Author(s): Appel GB, Radhakrishnan J, Avram MM, DeFronzo RA, EscobarJimenez F, , Appel GB, Radhakrishnan J, Avram MM, DeFronzo RA, EscobarJimenez F,
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Abstract OBJECTIVE: Metabolic factors such as glycemic control, hyperlipidemia, and hyperkalemia are important considerations in the treatment of patients with type 2 diabetes and nephropathy. In the RENAAL (Reduction of End Points in Type 2 Diabetes With the Angiotensin II Antagonist Losartan) study, losartan reduced renal outcomes in the patient population. This post hoc analysis of the RENAAL study reports the effects of losartan on selected metabolic parameters and assesses the relationship between baseline values of metabolic parameters and the primary composite end point or end-stage renal disease (ESRD). RESEARCH DESIGN AND METHODS: Glycemic control (HbA(1c)) and serum lipid, uric acid, and potassium levels were compared between the losartan and placebo groups over time, and baseline levels were correlated with the risk of reaching the primary composite end point (doubling of serum creatinine, ESRD, or death) or ESRD alone. RESULTS: Losartan did not adversely affect glycemic control or serum lipid levels. Losartan-treated patients had lower total (227.4 vs. 195.4 mg/dl) and LDL (142.2 vs. 111.7 mg/dl) cholesterol. Losartan was associated with a mean increase of up to 0.3 mEq/l in serum potassium levels; however, the rate of hyperkalemia-related discontinuation was similar between the placebo and losartan groups. Univariate analysis revealed that baseline total and LDL cholesterol and triglyceride levels were associated with increased risk of developing the primary composite end point. Similarly, total and LDL cholesterol were also associated with increased risk of developing ESRD. CONCLUSIONS: Overall, losartan was well tolerated by patients with type 2 diabetes and nephropathy and was associated with a favorable effect on the metabolic profile of this population.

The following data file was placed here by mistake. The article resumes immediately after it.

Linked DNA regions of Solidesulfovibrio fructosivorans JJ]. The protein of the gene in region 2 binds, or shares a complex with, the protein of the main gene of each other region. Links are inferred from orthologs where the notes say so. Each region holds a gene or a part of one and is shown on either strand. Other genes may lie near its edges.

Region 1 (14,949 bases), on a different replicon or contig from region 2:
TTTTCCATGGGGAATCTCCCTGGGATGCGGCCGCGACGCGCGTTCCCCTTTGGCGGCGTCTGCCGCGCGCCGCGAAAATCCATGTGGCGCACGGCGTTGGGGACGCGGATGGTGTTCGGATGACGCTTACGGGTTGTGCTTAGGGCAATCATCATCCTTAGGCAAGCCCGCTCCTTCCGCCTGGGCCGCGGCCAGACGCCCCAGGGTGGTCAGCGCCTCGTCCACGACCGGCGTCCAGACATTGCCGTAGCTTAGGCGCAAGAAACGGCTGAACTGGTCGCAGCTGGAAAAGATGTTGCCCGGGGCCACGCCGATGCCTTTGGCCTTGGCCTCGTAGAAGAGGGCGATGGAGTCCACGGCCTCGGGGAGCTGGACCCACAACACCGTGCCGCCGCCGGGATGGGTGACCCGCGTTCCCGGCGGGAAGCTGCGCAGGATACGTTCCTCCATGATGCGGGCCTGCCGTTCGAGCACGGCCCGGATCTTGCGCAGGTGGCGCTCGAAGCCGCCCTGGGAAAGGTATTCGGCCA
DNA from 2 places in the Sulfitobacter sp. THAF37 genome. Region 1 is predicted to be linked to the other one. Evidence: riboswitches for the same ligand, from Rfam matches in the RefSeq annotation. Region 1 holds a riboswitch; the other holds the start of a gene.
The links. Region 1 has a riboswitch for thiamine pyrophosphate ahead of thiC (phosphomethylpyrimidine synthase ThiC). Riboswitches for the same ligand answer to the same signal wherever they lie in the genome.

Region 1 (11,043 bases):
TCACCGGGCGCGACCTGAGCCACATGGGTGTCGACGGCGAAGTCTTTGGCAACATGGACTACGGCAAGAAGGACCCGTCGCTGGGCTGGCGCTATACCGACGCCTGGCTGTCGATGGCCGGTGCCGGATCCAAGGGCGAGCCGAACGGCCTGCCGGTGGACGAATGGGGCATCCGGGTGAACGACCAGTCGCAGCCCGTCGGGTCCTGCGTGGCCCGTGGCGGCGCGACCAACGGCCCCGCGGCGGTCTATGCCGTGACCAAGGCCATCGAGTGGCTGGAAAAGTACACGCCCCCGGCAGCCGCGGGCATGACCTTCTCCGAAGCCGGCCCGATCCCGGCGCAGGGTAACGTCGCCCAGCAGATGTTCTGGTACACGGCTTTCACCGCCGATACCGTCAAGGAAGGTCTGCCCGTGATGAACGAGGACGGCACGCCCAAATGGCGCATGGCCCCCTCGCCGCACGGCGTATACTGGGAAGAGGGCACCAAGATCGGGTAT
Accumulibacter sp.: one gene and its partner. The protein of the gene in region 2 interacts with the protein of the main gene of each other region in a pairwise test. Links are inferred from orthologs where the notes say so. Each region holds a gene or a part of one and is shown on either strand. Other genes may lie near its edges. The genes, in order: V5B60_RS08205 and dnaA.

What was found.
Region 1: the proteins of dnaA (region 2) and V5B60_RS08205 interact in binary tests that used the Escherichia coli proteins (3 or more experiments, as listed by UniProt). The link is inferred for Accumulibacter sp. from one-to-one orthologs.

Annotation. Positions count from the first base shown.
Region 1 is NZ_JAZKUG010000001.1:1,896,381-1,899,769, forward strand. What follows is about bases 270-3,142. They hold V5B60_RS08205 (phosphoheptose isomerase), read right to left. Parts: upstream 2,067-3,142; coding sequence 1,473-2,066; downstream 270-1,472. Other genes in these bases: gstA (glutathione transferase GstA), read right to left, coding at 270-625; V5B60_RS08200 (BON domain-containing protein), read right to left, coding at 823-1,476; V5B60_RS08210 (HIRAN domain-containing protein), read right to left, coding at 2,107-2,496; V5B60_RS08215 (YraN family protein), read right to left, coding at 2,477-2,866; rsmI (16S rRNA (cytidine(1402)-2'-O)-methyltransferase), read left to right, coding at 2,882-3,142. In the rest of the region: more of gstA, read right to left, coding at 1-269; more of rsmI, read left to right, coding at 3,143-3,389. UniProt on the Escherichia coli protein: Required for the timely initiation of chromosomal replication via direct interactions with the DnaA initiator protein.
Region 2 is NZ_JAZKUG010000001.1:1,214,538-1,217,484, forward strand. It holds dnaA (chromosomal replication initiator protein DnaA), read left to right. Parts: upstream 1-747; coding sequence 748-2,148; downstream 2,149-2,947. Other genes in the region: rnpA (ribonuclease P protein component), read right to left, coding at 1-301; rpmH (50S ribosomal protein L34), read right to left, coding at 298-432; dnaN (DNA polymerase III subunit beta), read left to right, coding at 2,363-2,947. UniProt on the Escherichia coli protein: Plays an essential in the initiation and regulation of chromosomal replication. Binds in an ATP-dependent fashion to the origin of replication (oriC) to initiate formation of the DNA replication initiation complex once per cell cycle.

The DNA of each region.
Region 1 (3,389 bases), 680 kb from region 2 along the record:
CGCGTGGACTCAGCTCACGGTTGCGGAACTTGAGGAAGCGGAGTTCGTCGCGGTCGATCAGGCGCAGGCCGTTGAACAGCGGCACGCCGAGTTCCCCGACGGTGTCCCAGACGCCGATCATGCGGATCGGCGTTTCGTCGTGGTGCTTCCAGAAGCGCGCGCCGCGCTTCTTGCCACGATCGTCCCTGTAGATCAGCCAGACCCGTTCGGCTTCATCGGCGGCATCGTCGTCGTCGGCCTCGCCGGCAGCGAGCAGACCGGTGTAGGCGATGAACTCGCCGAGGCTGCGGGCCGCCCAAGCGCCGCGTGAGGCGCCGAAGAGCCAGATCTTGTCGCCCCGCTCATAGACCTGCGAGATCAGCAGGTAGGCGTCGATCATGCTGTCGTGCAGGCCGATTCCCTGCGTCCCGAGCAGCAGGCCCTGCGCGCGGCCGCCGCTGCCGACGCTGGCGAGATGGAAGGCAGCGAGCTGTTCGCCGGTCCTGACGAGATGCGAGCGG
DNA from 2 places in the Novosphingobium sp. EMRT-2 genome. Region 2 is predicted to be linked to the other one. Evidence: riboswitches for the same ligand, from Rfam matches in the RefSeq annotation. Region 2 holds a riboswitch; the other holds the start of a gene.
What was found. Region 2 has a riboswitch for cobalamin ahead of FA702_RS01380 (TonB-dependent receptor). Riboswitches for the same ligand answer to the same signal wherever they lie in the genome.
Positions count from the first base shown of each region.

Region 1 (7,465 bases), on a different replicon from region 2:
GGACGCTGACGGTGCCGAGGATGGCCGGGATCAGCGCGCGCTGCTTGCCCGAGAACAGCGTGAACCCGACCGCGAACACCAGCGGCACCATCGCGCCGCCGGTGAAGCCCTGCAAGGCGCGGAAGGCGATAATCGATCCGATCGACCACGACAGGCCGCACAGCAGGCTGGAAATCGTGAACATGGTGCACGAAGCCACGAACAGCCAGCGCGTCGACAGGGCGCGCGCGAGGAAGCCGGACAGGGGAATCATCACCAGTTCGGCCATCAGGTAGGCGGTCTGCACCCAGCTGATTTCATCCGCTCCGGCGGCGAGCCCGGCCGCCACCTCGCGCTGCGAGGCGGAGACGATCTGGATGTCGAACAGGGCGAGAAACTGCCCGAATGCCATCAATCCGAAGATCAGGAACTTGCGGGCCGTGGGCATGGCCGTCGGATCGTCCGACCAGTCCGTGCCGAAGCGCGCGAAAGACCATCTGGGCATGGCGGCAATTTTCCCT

This article was published in Diabetes Care
and referenced in Clinical & Medical Biochemistry